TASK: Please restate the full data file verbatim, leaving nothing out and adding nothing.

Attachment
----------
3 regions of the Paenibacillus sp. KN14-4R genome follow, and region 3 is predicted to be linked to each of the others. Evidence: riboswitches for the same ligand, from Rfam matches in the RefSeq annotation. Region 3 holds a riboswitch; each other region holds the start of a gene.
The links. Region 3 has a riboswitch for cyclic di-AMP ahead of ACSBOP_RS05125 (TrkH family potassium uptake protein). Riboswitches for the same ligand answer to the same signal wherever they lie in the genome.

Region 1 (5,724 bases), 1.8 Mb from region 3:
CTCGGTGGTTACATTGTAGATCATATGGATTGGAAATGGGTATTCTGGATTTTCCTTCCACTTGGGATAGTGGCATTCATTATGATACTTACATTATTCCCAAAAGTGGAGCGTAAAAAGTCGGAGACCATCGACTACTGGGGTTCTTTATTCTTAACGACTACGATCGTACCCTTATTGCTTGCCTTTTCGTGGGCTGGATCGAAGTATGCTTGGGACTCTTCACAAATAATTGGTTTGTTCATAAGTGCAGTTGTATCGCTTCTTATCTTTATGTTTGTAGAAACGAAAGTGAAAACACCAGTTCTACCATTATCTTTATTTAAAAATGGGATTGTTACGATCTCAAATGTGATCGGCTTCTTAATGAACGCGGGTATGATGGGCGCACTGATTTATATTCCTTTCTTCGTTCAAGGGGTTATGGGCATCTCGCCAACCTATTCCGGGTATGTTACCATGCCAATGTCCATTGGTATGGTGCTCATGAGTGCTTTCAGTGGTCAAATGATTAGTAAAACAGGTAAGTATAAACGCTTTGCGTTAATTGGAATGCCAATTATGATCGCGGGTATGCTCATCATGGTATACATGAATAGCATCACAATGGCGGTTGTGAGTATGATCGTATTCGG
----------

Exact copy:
3 regions of the Paenibacillus sp. KN14-4R genome follow, and region 3 is predicted to be linked to each of the others. Evidence: riboswitches for the same ligand, from Rfam matches in the RefSeq annotation. Region 3 holds a riboswitch; each other region holds the start of a gene.
The links. Region 3 has a riboswitch for cyclic di-AMP ahead of ACSBOP_RS05125 (TrkH family potassium uptake protein). Riboswitches for the same ligand answer to the same signal wherever they lie in the genome.

Region 1 (5,724 bases), 1.8 Mb from region 3:
CTCGGTGGTTACATTGTAGATCATATGGATTGGAAATGGGTATTCTGGATTTTCCTTCCACTTGGGATAGTGGCATTCATTATGATACTTACATTATTCCCAAAAGTGGAGCGTAAAAAGTCGGAGACCATCGACTACTGGGGTTCTTTATTCTTAACGACTACGATCGTACCCTTATTGCTTGCCTTTTCGTGGGCTGGATCGAAGTATGCTTGGGACTCTTCACAAATAATTGGTTTGTTCATAAGTGCAGTTGTATCGCTTCTTATCTTTATGTTTGTAGAAACGAAAGTGAAAACACCAGTTCTACCATTATCTTTATTTAAAAATGGGATTGTTACGATCTCAAATGTGATCGGCTTCTTAATGAACGCGGGTATGATGGGCGCACTGATTTATATTCCTTTCTTCGTTCAAGGGGTTATGGGCATCTCGCCAACCTATTCCGGGTATGTTACCATGCCAATGTCCATTGGTATGGTGCTCATGAGTGCTTTCAGTGGTCAAATGATTAGTAAAACAGGTAAGTATAAACGCTTTGCGTTAATTGGAATGCCAATTATGATCGCGGGTATGCTCATCATGGTATACATGAATAGCATCACAATGGCGGTTGTGAGTATGATCGTATTCGG